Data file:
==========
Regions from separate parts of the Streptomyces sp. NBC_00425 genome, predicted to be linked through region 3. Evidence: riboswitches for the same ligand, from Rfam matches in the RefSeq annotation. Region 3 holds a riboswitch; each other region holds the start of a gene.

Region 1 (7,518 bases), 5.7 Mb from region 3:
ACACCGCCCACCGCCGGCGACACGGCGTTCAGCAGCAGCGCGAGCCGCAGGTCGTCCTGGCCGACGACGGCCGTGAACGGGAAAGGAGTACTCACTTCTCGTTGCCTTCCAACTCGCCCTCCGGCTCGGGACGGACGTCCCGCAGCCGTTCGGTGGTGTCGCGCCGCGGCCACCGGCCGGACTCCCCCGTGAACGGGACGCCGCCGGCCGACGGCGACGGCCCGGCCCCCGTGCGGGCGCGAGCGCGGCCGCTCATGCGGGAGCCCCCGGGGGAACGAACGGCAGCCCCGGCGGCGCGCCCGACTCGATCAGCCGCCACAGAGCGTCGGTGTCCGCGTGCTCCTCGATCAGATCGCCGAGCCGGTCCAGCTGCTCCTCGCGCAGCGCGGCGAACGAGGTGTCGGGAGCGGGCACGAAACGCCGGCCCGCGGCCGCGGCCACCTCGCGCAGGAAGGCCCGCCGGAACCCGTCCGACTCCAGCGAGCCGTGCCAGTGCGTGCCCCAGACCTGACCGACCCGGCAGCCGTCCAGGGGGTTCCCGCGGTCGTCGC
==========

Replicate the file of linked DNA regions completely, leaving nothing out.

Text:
Regions from separate parts of the Streptomyces sp. NBC_00425 genome, predicted to be linked through region 3. Evidence: riboswitches for the same ligand, from Rfam matches in the RefSeq annotation. Region 3 holds a riboswitch; each other region holds the start of a gene.

Region 1 (7,518 bases), 5.7 Mb from region 3:
ACACCGCCCACCGCCGGCGACACGGCGTTCAGCAGCAGCGCGAGCCGCAGGTCGTCCTGGCCGACGACGGCCGTGAACGGGAAAGGAGTACTCACTTCTCGTTGCCTTCCAACTCGCCCTCCGGCTCGGGACGGACGTCCCGCAGCCGTTCGGTGGTGTCGCGCCGCGGCCACCGGCCGGACTCCCCCGTGAACGGGACGCCGCCGGCCGACGGCGACGGCCCGGCCCCCGTGCGGGCGCGAGCGCGGCCGCTCATGCGGGAGCCCCCGGGGGAACGAACGGCAGCCCCGGCGGCGCGCCCGACTCGATCAGCCGCCACAGAGCGTCGGTGTCCGCGTGCTCCTCGATCAGATCGCCGAGCCGGTCCAGCTGCTCCTCGCGCAGCGCGGCGAACGAGGTGTCGGGAGCGGGCACGAAACGCCGGCCCGCGGCCGCGGCCACCTCGCGCAGGAAGGCCCGCCGGAACCCGTCCGACTCCAGCGAGCCGTGCCAGTGCGTGCCCCAGACCTGACCGACCCGGCAGCCGTCCAGGGGGTTCCCGCGGTCGTCGC